One of the most memorable moments for the two occurred during Super Bowl XLIX. The Seahawks scored with 4:54 left in the third quarter to go ahead by 10 points — 24-14, which took a lot of wind out of the Patriots’ sails, but not the McDaniels clan.
Thom and the rest of the McDaniels family was seated at the 35-yard line, just behind the Patriots bench and it was then and there Thom and his son had a moment they will never forget.
“For whatever reason I looked down to the bench and he looked up at me and I gave him a thumbs up and he smiled as big as can he could smile and he gave me a thumbs up,” Thom said. “It was never planned and not prepared for. It was like he was letting me know that he had the thing under control.”
The Patriots went onto score two fourth quarter touchdowns and held on thanks to a last second interception to beat the Seahawks 28-24 and win Super Bowl XLIX.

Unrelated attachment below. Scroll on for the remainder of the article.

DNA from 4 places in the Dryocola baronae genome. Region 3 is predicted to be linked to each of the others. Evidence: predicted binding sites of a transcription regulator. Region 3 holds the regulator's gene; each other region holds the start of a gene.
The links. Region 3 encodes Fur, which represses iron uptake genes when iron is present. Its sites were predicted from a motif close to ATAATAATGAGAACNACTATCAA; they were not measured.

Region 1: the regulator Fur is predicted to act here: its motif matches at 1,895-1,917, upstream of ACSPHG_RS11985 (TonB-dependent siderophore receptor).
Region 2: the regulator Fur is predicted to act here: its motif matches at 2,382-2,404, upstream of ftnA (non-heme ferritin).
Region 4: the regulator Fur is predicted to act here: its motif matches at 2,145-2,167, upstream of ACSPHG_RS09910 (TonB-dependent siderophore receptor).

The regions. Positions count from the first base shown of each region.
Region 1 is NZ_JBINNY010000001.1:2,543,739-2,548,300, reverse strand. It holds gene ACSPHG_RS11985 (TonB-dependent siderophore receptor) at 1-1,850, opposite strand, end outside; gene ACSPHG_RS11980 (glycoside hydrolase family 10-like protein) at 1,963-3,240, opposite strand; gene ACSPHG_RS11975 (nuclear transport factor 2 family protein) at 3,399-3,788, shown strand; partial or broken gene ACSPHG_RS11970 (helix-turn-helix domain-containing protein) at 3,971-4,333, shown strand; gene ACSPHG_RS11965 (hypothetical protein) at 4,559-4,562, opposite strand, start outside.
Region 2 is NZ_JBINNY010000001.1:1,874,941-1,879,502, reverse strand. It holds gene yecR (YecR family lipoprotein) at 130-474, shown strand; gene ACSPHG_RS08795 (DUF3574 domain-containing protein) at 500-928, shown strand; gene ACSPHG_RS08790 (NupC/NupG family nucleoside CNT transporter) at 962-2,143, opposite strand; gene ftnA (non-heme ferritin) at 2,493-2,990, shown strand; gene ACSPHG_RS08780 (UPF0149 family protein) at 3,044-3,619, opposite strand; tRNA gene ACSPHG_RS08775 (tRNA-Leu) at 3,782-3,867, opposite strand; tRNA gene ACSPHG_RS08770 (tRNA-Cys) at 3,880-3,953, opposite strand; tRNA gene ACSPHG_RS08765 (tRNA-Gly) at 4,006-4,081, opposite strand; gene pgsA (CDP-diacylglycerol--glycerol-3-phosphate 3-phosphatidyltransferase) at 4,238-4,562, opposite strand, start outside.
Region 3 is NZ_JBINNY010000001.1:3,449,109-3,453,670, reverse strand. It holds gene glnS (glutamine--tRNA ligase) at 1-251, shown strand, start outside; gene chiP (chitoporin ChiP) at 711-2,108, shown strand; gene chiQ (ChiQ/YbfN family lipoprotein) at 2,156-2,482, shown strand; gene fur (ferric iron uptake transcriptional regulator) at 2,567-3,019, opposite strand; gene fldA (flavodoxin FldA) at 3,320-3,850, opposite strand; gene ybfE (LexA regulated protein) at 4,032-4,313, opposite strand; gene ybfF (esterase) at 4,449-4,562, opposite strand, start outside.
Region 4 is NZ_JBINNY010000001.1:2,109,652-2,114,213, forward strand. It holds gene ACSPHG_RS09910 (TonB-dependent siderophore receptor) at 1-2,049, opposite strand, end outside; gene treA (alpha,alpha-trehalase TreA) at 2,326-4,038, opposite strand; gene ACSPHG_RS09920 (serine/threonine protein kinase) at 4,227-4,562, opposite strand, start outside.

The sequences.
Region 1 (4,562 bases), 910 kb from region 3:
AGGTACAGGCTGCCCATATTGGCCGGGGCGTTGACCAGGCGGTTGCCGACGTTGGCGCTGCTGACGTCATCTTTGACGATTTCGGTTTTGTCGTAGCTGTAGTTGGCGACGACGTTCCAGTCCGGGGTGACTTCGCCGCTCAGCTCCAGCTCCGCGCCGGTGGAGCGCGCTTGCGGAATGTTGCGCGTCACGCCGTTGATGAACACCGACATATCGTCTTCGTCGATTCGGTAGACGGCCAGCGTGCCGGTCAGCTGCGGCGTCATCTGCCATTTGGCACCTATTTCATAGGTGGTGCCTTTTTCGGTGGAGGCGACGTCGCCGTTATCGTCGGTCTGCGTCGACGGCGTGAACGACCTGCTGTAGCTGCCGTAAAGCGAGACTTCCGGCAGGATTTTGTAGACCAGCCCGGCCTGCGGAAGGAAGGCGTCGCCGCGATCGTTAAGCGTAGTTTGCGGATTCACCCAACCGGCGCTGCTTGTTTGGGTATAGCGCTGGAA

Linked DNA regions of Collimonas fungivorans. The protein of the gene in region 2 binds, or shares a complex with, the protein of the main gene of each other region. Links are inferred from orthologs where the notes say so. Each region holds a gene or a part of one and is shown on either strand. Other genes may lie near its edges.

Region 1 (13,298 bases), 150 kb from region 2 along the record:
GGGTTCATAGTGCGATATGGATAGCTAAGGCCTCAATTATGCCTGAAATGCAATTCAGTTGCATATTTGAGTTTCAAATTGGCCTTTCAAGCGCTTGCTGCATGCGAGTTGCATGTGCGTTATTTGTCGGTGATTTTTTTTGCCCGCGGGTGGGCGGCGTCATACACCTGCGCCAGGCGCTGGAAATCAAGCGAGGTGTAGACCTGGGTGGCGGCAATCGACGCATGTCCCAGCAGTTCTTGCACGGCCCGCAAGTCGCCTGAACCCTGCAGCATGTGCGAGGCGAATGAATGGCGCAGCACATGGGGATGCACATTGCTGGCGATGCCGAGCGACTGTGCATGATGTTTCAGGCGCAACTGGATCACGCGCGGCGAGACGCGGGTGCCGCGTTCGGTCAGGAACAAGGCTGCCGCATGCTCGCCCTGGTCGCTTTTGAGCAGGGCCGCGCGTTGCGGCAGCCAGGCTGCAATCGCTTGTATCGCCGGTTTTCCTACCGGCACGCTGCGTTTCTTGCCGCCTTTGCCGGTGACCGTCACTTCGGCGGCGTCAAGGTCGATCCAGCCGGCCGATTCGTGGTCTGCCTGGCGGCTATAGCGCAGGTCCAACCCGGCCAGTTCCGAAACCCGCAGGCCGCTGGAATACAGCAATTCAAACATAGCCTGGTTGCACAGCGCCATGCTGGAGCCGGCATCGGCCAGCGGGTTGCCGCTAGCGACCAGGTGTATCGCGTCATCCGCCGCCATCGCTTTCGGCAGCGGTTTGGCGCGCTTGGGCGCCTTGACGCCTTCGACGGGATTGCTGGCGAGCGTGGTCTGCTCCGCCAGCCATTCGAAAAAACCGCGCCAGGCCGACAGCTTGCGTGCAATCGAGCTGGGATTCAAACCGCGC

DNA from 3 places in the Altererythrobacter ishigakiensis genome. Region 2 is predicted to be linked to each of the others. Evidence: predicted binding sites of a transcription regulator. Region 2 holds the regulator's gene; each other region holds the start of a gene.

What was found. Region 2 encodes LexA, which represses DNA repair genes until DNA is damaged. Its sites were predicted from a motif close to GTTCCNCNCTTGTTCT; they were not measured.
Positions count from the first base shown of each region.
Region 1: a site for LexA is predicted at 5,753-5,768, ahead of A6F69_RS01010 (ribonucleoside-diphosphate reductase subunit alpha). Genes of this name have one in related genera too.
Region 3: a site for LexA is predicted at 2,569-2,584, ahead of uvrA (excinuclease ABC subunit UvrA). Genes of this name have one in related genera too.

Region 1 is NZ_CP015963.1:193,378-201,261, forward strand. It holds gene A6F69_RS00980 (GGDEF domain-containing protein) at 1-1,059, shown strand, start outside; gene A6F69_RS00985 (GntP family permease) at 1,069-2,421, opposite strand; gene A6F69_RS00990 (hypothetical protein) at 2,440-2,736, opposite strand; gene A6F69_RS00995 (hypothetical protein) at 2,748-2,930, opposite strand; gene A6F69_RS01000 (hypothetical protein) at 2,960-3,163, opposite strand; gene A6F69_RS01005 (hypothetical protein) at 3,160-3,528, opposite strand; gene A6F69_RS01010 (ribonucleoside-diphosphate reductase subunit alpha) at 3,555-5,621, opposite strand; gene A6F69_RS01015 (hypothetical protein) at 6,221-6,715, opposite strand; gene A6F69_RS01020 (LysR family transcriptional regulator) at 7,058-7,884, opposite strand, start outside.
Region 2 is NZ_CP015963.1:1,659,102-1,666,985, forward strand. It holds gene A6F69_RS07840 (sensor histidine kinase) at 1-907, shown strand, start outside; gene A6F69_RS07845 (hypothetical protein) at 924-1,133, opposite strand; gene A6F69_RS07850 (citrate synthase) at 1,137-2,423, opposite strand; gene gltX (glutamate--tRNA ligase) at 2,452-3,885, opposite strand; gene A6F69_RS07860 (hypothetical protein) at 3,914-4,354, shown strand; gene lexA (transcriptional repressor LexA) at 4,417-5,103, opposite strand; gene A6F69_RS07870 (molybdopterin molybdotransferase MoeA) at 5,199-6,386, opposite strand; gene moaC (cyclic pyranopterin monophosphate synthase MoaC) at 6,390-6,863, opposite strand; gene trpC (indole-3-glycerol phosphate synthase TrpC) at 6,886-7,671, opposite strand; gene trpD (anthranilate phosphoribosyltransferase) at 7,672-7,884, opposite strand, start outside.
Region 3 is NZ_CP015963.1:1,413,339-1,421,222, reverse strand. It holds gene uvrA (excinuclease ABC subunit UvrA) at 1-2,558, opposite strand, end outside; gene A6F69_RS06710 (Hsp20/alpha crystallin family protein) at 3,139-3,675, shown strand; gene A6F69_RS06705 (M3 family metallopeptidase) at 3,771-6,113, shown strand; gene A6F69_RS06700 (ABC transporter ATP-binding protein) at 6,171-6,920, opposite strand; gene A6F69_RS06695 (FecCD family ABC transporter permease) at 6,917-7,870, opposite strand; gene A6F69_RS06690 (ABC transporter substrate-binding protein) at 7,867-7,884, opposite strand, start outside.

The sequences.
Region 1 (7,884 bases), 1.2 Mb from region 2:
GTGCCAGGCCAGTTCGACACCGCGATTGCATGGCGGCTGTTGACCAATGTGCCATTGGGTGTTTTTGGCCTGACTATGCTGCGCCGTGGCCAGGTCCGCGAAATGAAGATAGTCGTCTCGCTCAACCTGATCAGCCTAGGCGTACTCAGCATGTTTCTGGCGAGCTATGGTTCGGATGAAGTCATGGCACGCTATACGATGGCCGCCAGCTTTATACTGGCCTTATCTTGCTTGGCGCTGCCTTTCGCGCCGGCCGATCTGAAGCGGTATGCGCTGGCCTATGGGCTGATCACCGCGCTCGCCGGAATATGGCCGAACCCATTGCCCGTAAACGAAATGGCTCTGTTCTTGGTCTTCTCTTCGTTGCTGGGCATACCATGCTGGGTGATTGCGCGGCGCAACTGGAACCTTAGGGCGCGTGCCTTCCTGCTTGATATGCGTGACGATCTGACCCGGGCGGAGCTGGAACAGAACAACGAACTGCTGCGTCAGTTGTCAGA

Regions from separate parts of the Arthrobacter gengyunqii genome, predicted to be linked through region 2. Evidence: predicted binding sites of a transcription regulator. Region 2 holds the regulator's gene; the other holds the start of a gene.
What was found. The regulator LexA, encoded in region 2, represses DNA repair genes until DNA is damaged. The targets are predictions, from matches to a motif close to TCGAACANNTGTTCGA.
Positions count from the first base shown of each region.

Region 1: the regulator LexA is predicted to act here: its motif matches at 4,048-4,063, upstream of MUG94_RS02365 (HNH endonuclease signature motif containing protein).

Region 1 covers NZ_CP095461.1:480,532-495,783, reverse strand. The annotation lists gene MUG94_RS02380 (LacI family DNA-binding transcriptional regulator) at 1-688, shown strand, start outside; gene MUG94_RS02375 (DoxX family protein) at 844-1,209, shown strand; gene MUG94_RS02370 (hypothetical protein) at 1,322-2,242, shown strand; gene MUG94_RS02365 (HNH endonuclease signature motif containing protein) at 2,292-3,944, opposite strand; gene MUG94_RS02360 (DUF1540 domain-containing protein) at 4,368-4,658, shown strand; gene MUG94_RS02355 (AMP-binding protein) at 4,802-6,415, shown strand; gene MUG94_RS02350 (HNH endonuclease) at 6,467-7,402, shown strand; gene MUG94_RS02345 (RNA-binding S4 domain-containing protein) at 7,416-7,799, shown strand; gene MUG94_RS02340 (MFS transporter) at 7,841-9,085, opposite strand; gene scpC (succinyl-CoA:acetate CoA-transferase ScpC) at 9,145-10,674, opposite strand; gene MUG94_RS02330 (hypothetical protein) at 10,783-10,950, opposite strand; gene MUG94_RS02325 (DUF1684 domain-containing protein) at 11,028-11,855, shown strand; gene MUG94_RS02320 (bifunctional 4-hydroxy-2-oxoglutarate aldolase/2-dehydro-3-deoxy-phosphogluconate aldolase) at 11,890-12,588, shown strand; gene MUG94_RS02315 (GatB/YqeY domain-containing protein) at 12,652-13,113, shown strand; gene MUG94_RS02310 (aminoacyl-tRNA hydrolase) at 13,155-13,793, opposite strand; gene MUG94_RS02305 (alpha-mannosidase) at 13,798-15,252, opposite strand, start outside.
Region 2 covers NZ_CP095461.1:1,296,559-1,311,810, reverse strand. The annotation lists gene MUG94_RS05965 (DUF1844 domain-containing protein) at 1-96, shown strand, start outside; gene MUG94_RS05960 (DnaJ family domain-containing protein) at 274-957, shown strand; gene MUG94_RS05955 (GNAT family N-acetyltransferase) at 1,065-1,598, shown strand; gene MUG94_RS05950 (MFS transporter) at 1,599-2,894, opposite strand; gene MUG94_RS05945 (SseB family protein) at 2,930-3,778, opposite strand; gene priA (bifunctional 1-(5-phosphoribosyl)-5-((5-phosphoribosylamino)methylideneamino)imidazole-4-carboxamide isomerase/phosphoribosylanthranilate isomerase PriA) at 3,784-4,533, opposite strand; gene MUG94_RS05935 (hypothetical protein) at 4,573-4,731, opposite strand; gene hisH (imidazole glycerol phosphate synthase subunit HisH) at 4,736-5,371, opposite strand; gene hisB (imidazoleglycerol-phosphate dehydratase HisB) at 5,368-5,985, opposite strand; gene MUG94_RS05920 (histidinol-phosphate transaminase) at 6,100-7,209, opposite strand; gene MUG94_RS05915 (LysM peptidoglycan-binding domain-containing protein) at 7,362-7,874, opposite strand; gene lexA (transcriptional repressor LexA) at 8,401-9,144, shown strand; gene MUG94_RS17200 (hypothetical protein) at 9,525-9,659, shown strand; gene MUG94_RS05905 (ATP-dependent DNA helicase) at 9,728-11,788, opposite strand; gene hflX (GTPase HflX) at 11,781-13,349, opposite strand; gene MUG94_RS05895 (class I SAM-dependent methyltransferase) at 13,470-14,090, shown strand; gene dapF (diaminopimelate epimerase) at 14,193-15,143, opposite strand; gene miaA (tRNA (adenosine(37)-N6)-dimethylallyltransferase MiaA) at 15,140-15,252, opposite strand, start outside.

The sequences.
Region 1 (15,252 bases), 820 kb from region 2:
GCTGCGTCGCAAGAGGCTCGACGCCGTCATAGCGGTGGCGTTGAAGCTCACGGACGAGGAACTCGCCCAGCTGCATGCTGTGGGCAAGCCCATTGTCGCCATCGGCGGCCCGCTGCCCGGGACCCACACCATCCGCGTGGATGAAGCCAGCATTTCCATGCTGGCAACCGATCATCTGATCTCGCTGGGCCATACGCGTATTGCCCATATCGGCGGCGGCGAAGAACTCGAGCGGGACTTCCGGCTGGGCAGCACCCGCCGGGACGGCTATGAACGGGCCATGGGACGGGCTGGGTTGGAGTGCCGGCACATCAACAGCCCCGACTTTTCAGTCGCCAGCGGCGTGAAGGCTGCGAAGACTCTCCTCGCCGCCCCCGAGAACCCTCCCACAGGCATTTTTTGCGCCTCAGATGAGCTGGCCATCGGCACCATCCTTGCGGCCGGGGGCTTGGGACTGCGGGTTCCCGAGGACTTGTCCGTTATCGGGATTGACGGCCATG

“I’ll never forget that and he won’t forget that either,” Thom said. “He talked to me about it after the game. It was just one of those little two seconds on your life that was very meaningful to him and very meaningful to me. We both didn’t know the outcome, but we knew what was going to happen.”
COACHING RUNS IN FAMILIES
Like Josh learned from Thom, Belichick learned from his dad Steve, which Thom said is a reason why he is always welcome at the Gillette Stadium facility.
During his first few years in New England Josh didn’t ask Belichick if his dad could come out to watch a practice, but after he became comfortable, he did and Belichick agreed with no questions asked.